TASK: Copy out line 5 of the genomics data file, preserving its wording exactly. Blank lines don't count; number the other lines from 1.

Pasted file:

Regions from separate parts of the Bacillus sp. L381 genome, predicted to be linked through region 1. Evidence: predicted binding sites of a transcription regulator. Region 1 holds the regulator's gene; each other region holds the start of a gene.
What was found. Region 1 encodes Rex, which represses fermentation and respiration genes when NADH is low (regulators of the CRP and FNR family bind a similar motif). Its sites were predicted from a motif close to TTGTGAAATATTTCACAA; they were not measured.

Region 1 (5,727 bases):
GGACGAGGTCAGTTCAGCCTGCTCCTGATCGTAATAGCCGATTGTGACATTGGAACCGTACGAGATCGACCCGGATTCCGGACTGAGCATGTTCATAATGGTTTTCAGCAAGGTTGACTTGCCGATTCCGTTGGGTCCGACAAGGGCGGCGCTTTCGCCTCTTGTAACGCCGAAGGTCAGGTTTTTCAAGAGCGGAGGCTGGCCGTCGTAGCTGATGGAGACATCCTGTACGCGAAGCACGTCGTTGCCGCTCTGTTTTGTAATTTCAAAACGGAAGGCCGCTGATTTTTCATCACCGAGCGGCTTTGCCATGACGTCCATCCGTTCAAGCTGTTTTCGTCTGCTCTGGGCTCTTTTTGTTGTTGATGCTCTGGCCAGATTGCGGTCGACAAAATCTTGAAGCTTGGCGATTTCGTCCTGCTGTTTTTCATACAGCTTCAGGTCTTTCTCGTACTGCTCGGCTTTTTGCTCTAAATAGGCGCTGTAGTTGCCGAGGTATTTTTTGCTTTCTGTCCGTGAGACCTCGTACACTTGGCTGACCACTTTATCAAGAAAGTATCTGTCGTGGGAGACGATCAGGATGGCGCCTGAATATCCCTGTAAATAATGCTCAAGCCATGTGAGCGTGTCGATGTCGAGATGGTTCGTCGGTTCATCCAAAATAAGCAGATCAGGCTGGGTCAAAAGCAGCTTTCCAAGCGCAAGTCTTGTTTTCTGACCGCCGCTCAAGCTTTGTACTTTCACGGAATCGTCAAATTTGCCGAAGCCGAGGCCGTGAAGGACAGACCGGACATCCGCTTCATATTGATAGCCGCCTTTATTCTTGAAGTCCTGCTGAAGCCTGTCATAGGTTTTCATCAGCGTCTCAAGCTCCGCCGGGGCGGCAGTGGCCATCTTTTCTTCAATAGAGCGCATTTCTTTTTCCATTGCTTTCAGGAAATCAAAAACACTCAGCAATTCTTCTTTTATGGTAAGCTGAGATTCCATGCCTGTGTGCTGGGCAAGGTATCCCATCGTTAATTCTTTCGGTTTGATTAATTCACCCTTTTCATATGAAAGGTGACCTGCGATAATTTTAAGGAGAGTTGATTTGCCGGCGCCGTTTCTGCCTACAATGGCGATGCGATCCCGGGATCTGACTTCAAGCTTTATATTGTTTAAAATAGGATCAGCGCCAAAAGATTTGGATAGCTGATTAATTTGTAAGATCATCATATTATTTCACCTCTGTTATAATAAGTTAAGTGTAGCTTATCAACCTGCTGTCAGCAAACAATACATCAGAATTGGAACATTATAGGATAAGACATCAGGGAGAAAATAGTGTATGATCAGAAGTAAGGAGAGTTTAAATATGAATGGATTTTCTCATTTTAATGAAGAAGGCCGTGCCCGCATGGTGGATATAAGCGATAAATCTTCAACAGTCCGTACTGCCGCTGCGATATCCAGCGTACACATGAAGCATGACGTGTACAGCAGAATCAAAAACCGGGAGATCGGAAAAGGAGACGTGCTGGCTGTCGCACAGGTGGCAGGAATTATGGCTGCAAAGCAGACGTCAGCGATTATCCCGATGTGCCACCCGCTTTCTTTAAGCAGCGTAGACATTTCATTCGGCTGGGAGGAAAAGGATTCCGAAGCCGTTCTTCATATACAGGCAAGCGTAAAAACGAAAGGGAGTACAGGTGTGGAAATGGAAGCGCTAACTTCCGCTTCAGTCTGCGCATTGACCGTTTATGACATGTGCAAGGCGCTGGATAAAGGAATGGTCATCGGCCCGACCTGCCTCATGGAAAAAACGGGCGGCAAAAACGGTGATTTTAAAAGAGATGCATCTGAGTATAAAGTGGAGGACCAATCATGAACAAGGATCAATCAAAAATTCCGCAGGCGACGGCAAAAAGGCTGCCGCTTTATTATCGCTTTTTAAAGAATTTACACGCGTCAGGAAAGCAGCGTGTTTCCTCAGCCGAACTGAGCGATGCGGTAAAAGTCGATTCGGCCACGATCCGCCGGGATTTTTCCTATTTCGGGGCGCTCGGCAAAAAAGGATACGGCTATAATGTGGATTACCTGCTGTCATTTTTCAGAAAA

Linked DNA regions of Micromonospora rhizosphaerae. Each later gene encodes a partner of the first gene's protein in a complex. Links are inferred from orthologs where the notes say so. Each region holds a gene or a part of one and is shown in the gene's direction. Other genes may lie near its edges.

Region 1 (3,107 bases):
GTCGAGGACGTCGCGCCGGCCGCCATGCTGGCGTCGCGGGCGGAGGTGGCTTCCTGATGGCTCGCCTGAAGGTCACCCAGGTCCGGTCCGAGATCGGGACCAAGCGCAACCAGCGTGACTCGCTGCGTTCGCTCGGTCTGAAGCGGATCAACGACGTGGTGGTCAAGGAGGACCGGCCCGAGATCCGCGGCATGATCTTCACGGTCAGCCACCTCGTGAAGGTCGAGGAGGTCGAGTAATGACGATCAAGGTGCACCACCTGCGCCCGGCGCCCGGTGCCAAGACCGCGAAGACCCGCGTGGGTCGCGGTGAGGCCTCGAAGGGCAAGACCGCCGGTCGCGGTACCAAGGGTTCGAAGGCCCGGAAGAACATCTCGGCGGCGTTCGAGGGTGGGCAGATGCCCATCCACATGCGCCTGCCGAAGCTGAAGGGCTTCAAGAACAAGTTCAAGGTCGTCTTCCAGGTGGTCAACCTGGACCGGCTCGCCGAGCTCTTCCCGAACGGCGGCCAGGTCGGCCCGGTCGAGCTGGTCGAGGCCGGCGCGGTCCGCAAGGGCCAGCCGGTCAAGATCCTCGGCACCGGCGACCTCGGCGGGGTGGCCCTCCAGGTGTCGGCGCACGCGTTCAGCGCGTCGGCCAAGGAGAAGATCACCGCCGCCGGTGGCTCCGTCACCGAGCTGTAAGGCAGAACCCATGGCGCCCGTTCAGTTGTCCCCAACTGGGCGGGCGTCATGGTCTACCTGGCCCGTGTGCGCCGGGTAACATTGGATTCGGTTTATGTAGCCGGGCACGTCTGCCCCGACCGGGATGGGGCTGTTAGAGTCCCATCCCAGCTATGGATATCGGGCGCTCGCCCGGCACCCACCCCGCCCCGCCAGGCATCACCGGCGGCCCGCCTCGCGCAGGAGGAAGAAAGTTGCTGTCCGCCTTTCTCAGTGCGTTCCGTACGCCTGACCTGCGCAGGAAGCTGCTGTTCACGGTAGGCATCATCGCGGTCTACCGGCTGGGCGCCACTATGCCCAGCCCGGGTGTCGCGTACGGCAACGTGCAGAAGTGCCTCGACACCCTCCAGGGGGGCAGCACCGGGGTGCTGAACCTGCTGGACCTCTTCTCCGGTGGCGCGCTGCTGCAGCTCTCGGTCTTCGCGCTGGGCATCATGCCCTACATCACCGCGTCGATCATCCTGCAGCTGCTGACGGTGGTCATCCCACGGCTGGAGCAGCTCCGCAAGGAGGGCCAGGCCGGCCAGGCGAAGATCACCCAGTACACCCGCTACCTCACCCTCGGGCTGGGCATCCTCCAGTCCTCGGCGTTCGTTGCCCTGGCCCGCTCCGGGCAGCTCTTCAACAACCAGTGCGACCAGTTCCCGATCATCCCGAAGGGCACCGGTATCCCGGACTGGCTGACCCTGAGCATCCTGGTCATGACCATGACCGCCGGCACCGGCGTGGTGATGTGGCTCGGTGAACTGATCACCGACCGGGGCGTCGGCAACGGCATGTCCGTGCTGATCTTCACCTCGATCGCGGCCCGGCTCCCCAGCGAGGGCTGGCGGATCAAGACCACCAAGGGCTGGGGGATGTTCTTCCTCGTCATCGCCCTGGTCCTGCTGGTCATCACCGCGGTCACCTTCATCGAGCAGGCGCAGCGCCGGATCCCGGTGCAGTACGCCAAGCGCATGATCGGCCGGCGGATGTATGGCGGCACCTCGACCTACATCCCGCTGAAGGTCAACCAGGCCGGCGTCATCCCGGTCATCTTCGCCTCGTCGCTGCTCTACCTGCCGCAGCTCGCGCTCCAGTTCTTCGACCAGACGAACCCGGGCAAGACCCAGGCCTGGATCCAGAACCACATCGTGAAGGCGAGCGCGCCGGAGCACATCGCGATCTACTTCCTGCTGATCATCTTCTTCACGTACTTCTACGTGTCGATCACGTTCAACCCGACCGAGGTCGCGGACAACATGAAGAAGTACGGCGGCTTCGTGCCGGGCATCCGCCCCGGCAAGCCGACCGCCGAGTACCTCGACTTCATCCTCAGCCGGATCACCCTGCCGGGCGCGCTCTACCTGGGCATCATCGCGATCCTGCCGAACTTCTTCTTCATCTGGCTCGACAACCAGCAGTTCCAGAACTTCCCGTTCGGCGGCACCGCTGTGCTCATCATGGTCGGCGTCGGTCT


Linked DNA regions of Micromonospora rhizosphaerae. Each later gene encodes a partner of the first gene's protein in a complex. Links are inferred from orthologs where the notes say so. Each region holds a gene or a part of one and is shown in the gene's direction. Other genes may lie near its edges.